Mexico City is in the throes of revolt. Hospitals are overrun and streets are unsafe. But for one wealthy family, their only concern is that the wedding of their daughter must go ahead. And so the festivities continue — at least until the resistance arrives at their doorstep...
Screened as part of NZIFF 2021
That’s merely the opening salvo of the profoundly uncomfortable New Order, 2020’s Grand Jury Prize winner at the Venice Film Festival. Director Michel Franco has earned a reputation as a provocateur in the style of Lars von Trier or Michael Haneke, but his scathing political critique also harkens back to earlier agitators like Costa-Gavras and Pier Paolo Pasolini. New Order is wilfully confrontational, often wildly unpleasant, and not for the meek.
But while New Order’s unsentimental portrait of uprising may chafe, much of its most charged imagery undeniably echoes modern life: detention centres like Guantanamo Bay, 2019’s Paris riots, checkpoints in Palestine. With bold colour design referencing the Mexican flag, Franco’s dystopia may be grounded in the specifics of his home country, but feels uncomfortably close to unfolding tomorrow, almost anywhere. — Doug Dillaman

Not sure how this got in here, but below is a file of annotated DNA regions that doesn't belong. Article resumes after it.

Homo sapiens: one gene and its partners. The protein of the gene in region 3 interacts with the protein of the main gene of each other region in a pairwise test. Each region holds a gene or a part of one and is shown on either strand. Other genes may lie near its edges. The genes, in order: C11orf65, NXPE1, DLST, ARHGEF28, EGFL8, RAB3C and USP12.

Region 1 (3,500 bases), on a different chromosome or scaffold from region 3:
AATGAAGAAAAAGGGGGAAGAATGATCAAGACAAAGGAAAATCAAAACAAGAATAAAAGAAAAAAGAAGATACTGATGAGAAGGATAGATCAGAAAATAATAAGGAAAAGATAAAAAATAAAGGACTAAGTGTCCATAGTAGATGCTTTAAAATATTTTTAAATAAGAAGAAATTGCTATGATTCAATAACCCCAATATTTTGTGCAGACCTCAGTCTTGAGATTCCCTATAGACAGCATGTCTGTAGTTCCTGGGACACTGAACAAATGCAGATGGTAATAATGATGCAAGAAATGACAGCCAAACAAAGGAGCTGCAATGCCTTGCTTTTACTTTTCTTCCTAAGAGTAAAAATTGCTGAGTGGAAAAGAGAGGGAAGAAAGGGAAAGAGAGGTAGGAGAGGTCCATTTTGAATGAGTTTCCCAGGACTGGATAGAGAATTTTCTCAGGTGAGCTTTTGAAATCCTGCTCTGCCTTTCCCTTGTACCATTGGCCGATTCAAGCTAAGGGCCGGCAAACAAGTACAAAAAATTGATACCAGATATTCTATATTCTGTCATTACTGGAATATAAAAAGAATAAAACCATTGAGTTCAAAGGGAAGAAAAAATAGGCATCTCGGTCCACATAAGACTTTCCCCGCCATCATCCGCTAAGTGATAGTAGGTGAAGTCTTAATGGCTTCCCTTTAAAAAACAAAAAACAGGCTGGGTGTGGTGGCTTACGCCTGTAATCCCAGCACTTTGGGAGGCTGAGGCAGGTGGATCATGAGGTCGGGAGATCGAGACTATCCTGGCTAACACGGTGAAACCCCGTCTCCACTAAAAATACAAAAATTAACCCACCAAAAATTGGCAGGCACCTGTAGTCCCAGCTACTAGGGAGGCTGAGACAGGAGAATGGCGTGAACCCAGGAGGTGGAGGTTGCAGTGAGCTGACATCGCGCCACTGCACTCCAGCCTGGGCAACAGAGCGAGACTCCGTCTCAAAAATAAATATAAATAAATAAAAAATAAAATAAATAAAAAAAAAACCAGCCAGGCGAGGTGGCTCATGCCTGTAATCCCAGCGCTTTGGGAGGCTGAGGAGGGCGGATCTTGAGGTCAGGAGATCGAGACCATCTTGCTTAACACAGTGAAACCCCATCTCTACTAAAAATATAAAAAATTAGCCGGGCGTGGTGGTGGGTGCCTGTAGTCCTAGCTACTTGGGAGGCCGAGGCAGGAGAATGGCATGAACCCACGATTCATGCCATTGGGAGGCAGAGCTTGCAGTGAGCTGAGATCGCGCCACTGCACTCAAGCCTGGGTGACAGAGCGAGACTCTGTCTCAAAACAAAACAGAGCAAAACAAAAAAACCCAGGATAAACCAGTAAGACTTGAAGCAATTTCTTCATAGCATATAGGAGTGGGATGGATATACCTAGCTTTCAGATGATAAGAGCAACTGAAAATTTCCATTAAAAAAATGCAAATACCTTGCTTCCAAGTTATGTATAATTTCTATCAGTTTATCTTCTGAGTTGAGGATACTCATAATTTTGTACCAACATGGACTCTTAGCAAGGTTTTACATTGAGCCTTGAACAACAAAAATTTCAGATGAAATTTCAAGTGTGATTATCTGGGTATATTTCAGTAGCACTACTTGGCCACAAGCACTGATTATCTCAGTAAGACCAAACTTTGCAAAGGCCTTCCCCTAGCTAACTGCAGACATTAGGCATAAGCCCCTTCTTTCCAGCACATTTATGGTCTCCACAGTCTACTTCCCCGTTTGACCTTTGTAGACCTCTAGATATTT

“Mexican writer-director Michel Franco wields the story like a scalpel in New Order, his diabolically imaginative dystopian fever dream of modern-day inequality and corruption... With elegant camera movements and sharp, emphatic editing, Franco constructs a world... a nanosecond removed from the chaos and moral decay that ensues...” — Ann Hornaday, Washington Post